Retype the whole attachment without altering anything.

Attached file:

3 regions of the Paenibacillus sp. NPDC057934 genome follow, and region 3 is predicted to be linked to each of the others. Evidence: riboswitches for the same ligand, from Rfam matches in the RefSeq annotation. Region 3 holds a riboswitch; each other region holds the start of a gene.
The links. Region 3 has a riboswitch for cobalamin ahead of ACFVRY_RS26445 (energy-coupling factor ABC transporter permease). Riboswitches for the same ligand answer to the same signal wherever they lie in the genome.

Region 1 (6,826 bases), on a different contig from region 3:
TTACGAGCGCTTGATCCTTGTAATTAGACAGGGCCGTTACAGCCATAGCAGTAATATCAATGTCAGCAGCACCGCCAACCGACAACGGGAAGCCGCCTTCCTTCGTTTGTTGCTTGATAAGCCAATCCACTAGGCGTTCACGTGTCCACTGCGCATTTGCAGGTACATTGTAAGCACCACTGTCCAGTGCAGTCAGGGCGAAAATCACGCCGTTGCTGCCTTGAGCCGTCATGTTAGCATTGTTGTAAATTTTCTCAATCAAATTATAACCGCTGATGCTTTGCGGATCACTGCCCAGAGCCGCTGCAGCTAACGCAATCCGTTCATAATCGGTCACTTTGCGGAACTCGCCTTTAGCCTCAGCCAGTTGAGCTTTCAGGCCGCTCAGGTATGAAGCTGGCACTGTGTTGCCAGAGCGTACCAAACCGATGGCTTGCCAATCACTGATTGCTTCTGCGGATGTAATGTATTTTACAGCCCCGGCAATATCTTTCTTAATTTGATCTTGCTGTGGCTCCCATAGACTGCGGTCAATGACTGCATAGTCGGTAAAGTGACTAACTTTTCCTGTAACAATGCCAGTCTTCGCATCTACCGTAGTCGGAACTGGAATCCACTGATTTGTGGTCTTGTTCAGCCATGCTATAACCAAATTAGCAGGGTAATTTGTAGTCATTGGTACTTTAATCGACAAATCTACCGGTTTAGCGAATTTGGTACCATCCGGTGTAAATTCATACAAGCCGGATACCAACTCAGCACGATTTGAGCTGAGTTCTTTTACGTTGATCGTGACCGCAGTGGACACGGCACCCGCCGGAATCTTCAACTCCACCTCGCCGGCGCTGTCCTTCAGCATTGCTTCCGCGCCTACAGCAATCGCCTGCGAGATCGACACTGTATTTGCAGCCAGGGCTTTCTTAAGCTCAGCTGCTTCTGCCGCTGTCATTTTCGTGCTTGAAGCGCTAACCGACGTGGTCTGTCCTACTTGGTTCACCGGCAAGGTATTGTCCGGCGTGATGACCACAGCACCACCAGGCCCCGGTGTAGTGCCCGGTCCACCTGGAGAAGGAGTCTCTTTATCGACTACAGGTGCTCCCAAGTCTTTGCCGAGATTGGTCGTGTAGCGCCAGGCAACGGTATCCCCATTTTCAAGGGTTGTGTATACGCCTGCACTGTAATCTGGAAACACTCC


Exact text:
3 regions of the Paenibacillus sp. NPDC057934 genome follow, and region 3 is predicted to be linked to each of the others. Evidence: riboswitches for the same ligand, from Rfam matches in the RefSeq annotation. Region 3 holds a riboswitch; each other region holds the start of a gene.
The links. Region 3 has a riboswitch for cobalamin ahead of ACFVRY_RS26445 (energy-coupling factor ABC transporter permease). Riboswitches for the same ligand answer to the same signal wherever they lie in the genome.

Region 1 (6,826 bases), on a different contig from region 3:
TTACGAGCGCTTGATCCTTGTAATTAGACAGGGCCGTTACAGCCATAGCAGTAATATCAATGTCAGCAGCACCGCCAACCGACAACGGGAAGCCGCCTTCCTTCGTTTGTTGCTTGATAAGCCAATCCACTAGGCGTTCACGTGTCCACTGCGCATTTGCAGGTACATTGTAAGCACCACTGTCCAGTGCAGTCAGGGCGAAAATCACGCCGTTGCTGCCTTGAGCCGTCATGTTAGCATTGTTGTAAATTTTCTCAATCAAATTATAACCGCTGATGCTTTGCGGATCACTGCCCAGAGCCGCTGCAGCTAACGCAATCCGTTCATAATCGGTCACTTTGCGGAACTCGCCTTTAGCCTCAGCCAGTTGAGCTTTCAGGCCGCTCAGGTATGAAGCTGGCACTGTGTTGCCAGAGCGTACCAAACCGATGGCTTGCCAATCACTGATTGCTTCTGCGGATGTAATGTATTTTACAGCCCCGGCAATATCTTTCTTAATTTGATCTTGCTGTGGCTCCCATAGACTGCGGTCAATGACTGCATAGTCGGTAAAGTGACTAACTTTTCCTGTAACAATGCCAGTCTTCGCATCTACCGTAGTCGGAACTGGAATCCACTGATTTGTGGTCTTGTTCAGCCATGCTATAACCAAATTAGCAGGGTAATTTGTAGTCATTGGTACTTTAATCGACAAATCTACCGGTTTAGCGAATTTGGTACCATCCGGTGTAAATTCATACAAGCCGGATACCAACTCAGCACGATTTGAGCTGAGTTCTTTTACGTTGATCGTGACCGCAGTGGACACGGCACCCGCCGGAATCTTCAACTCCACCTCGCCGGCGCTGTCCTTCAGCATTGCTTCCGCGCCTACAGCAATCGCCTGCGAGATCGACACTGTATTTGCAGCCAGGGCTTTCTTAAGCTCAGCTGCTTCTGCCGCTGTCATTTTCGTGCTTGAAGCGCTAACCGACGTGGTCTGTCCTACTTGGTTCACCGGCAAGGTATTGTCCGGCGTGATGACCACAGCACCACCAGGCCCCGGTGTAGTGCCCGGTCCACCTGGAGAAGGAGTCTCTTTATCGACTACAGGTGCTCCCAAGTCTTTGCCGAGATTGGTCGTGTAGCGCCAGGCAACGGTATCCCCATTTTCAAGGGTTGTGTATACGCCTGCACTGTAATCTGGAAACACTCC